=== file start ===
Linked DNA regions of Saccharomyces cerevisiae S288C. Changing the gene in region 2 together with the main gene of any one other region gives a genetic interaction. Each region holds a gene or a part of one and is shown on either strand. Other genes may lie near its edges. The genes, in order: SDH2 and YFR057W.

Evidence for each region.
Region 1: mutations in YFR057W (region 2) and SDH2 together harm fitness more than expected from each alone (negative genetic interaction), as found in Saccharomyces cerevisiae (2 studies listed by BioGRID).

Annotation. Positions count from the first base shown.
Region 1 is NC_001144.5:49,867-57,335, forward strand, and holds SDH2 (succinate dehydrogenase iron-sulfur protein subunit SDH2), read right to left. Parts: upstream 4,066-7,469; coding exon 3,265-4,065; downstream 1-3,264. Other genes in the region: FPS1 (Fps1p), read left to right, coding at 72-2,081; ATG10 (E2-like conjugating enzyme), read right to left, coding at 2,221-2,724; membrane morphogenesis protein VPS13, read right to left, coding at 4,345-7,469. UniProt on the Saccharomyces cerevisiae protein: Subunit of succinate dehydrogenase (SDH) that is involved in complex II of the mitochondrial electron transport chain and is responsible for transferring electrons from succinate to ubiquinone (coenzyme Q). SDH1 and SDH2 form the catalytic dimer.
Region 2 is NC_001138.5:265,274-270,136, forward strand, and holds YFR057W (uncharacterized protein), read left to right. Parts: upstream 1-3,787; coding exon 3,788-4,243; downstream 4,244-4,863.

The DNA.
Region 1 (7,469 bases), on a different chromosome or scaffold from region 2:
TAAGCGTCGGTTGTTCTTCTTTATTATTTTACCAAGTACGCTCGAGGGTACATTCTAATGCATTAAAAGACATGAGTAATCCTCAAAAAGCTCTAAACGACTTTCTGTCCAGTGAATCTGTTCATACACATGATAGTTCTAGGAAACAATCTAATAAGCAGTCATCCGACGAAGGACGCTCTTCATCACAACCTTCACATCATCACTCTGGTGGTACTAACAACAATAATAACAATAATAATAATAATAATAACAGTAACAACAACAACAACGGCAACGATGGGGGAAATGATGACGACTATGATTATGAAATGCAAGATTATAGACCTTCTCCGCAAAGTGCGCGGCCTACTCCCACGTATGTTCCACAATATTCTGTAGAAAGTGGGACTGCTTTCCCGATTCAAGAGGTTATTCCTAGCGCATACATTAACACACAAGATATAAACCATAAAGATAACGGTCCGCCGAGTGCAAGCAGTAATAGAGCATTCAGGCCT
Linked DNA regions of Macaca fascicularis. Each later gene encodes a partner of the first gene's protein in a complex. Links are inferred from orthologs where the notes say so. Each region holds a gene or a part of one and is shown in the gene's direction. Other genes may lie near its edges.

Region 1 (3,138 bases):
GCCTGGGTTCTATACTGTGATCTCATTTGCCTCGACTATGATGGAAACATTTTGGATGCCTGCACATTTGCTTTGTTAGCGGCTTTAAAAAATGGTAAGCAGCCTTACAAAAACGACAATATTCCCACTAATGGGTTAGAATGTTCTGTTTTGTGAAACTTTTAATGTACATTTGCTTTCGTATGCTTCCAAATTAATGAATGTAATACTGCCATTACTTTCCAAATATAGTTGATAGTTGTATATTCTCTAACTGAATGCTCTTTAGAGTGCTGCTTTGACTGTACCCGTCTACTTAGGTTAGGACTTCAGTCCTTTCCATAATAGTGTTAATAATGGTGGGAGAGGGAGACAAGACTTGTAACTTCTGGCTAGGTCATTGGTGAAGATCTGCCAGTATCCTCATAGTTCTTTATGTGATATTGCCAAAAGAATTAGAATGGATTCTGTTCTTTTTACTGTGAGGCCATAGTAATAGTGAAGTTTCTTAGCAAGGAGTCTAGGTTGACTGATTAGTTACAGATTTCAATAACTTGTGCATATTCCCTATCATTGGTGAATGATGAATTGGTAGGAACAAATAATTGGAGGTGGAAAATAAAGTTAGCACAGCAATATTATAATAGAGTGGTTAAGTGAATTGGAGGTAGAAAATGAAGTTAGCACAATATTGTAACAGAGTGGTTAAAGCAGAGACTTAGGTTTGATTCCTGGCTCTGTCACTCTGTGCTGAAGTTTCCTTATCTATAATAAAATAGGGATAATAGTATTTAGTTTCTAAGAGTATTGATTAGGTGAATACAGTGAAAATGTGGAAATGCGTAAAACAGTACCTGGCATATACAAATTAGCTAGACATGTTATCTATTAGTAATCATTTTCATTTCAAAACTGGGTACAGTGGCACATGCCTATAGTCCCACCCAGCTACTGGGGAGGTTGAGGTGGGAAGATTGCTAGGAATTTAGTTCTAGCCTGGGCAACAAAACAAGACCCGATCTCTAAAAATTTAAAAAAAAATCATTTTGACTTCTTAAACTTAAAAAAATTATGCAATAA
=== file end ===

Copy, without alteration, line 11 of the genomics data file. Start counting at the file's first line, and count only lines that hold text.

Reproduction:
Region 1 (3,138 bases):